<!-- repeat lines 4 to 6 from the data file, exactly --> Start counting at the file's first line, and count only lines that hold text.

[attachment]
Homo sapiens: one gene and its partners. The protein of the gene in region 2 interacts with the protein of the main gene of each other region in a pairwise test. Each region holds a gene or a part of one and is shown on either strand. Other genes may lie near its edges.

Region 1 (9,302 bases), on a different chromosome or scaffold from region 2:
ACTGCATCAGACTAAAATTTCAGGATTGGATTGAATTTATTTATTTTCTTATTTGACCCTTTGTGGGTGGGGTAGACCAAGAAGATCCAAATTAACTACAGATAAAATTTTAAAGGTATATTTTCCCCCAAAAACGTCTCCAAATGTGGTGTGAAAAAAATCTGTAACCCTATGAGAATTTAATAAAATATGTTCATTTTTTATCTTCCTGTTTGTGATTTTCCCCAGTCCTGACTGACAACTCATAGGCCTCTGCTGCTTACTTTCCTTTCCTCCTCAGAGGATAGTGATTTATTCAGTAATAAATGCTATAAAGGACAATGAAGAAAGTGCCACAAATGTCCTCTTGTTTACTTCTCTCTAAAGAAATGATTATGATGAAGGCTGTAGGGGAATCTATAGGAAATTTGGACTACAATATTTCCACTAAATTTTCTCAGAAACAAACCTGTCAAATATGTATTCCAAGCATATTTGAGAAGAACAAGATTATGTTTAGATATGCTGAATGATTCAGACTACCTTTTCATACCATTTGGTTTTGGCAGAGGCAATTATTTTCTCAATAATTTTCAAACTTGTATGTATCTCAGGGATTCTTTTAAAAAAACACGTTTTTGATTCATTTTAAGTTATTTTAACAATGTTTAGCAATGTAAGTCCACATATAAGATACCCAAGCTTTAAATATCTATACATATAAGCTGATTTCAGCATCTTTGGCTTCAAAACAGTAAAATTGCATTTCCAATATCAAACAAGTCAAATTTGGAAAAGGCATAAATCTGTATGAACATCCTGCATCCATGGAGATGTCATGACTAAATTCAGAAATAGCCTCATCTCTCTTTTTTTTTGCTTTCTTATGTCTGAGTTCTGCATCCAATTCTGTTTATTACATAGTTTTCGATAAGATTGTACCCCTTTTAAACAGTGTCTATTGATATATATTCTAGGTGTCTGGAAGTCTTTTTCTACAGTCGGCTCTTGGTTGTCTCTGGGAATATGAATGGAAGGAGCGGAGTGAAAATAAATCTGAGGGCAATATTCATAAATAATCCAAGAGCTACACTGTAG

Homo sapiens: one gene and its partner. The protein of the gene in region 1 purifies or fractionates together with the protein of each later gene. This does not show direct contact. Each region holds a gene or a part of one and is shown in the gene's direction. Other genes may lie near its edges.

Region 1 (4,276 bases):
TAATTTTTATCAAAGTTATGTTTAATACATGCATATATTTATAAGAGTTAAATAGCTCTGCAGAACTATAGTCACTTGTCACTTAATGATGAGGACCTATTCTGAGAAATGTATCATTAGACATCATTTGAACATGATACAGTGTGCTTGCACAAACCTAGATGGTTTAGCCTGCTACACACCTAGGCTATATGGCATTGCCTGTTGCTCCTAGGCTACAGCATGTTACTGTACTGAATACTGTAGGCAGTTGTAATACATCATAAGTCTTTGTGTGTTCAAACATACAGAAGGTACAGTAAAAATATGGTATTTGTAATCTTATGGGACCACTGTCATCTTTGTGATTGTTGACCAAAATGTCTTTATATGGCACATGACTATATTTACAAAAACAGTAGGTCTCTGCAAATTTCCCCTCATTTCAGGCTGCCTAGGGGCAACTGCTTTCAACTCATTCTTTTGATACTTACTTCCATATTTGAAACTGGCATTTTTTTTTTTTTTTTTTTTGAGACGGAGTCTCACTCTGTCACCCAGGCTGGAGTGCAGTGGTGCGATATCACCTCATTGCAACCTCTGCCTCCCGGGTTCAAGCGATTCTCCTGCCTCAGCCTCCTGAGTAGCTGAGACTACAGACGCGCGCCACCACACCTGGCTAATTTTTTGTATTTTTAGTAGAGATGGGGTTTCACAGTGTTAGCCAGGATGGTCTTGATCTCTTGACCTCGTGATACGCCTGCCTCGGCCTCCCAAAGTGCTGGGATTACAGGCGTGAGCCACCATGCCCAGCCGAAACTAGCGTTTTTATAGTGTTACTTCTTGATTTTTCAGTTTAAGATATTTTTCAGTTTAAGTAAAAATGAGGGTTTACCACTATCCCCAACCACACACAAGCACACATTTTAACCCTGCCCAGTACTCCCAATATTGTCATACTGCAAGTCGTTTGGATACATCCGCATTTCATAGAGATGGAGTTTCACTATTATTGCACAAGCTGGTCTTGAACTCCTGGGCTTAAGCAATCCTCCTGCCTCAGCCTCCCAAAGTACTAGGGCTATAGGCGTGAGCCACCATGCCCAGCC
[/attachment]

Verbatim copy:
Homo sapiens: one gene and its partner. The protein of the gene in region 1 purifies or fractionates together with the protein of each later gene. This does not show direct contact. Each region holds a gene or a part of one and is shown in the gene's direction. Other genes may lie near its edges.

Region 1 (4,276 bases):
TAATTTTTATCAAAGTTATGTTTAATACATGCATATATTTATAAGAGTTAAATAGCTCTGCAGAACTATAGTCACTTGTCACTTAATGATGAGGACCTATTCTGAGAAATGTATCATTAGACATCATTTGAACATGATACAGTGTGCTTGCACAAACCTAGATGGTTTAGCCTGCTACACACCTAGGCTATATGGCATTGCCTGTTGCTCCTAGGCTACAGCATGTTACTGTACTGAATACTGTAGGCAGTTGTAATACATCATAAGTCTTTGTGTGTTCAAACATACAGAAGGTACAGTAAAAATATGGTATTTGTAATCTTATGGGACCACTGTCATCTTTGTGATTGTTGACCAAAATGTCTTTATATGGCACATGACTATATTTACAAAAACAGTAGGTCTCTGCAAATTTCCCCTCATTTCAGGCTGCCTAGGGGCAACTGCTTTCAACTCATTCTTTTGATACTTACTTCCATATTTGAAACTGGCATTTTTTTTTTTTTTTTTTTTGAGACGGAGTCTCACTCTGTCACCCAGGCTGGAGTGCAGTGGTGCGATATCACCTCATTGCAACCTCTGCCTCCCGGGTTCAAGCGATTCTCCTGCCTCAGCCTCCTGAGTAGCTGAGACTACAGACGCGCGCCACCACACCTGGCTAATTTTTTGTATTTTTAGTAGAGATGGGGTTTCACAGTGTTAGCCAGGATGGTCTTGATCTCTTGACCTCGTGATACGCCTGCCTCGGCCTCCCAAAGTGCTGGGATTACAGGCGTGAGCCACCATGCCCAGCCGAAACTAGCGTTTTTATAGTGTTACTTCTTGATTTTTCAGTTTAAGATATTTTTCAGTTTAAGTAAAAATGAGGGTTTACCACTATCCCCAACCACACACAAGCACACATTTTAACCCTGCCCAGTACTCCCAATATTGTCATACTGCAAGTCGTTTGGATACATCCGCATTTCATAGAGATGGAGTTTCACTATTATTGCACAAGCTGGTCTTGAACTCCTGGGCTTAAGCAATCCTCCTGCCTCAGCCTCCCAAAGTACTAGGGCTATAGGCGTGAGCCACCATGCCCAGCC